# Chair of applied mathematics OQUAIDO

## Optimization and uncertainty quantification for expensive data

The research program is at the intersection between the operational goals and scientific limitations described below:

### Operational goals

Practical issues arising with expensive-to-evaluate numerical simulators can be gathered in 4 categories:

• Optimization: Finding a point in the input space that minimizes the output value, or that is a good trade-off between various outputs or criteria.
• Inversion: Identifying the set of inputs such that the output is below (or equal to) a given threshold. This problem typically arises when studying probabilities of failure.
• Calibration / validation: Identifying internal parameters of the numerical simulator such that its output matches physical experiments on the real system.
• Uncertainty quantification: Analysing and prioritizing the influence of the inputs (and their interactions) onto the outputs. Computing the probabilities of some events or quantiles.  ### Scientific limitations

The above operational goals are nowadays successfully handled when there is a few (an order of 10) continuous variables. The objective of the Chair is to widen the field of possibilities with a special focus on:

• Categorical inputs. Metamodelling tools are often dedicated to continuous variables and they mostly rely on the distance between training and prediction points. The existence of categorical variables changes the nature of the input space since it contains a discrete set that can be ordered or not. This requires to redefine appropriate distances and but also to use new methods from discrete mathematics.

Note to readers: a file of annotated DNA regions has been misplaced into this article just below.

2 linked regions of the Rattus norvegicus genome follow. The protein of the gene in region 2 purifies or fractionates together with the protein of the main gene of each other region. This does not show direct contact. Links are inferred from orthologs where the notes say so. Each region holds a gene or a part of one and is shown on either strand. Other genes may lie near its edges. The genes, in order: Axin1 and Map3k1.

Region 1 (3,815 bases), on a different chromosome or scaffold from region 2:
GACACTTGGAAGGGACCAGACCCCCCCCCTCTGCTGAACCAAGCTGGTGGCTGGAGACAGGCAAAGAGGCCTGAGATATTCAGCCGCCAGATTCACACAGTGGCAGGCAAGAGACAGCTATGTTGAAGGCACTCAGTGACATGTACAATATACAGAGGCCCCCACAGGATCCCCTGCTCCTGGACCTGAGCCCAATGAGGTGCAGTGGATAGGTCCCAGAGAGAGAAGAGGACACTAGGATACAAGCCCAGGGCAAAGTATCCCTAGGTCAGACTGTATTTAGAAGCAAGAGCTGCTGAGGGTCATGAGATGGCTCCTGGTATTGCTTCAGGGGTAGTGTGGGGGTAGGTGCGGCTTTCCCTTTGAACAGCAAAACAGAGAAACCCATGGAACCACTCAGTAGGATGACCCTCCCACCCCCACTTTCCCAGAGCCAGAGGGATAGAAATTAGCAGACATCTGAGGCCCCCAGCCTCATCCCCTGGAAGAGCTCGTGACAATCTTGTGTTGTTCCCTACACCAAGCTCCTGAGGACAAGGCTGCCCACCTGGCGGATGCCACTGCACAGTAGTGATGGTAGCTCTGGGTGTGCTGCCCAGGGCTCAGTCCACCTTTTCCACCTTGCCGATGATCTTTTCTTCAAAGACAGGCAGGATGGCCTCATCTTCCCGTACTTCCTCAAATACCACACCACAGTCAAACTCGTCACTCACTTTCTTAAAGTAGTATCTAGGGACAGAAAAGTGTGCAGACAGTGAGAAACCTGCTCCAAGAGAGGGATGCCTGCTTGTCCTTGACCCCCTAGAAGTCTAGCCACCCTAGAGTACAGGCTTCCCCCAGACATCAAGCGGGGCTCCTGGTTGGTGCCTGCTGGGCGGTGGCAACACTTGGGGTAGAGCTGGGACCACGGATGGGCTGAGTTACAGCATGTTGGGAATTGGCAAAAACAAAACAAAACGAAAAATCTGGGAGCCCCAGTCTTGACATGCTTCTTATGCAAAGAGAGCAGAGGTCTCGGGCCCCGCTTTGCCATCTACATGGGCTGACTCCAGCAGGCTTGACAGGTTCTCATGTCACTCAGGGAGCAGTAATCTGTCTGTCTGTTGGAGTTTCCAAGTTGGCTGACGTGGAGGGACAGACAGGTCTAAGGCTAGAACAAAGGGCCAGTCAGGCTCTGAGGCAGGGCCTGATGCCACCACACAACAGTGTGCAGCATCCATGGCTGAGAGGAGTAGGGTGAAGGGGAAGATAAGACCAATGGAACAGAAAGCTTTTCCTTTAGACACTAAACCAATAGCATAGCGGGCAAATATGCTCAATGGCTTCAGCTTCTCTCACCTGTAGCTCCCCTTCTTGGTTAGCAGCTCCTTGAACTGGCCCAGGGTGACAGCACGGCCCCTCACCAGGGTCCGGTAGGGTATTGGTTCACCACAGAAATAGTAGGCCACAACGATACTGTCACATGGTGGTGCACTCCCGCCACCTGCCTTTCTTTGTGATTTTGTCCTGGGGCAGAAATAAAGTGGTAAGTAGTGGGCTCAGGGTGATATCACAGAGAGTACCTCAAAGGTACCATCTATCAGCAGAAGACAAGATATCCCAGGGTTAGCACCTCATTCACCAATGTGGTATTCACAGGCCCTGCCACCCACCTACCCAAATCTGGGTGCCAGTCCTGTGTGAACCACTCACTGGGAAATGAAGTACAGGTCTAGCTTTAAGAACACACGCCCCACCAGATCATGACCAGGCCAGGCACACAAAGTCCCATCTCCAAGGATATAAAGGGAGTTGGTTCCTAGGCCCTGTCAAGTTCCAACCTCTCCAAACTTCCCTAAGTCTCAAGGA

• Stochastic simulators. This is when the output is random. It thus requires to account for its distribution or some statistics of interest.
• Functional inputs/outputs. The problem is often reduced to finite dimension by using specific functional basis (splines, Fourier, wavelets).
• Large number of inputs. In practice, datasets often consist of tens or hundreds of variables. However, it is quite common that only a few subset of variables has an influence on the output. It is thus important to develop dedicated methods such as functional ANOVA representation or sensitivity analysis.
• Specific constraints. We are currently in the early stage of including constraints (positivity, monotonicity, non-stationarity, ...) into models. This calls for more theoretical work with high potential in applications.
• Large data-sets. Most statistical modelling software have not been conceived to handle large datasets (> 1000 observation points). However, large number of observations is quite common when the simulator is fast enough to be called on extensive designs of experiments.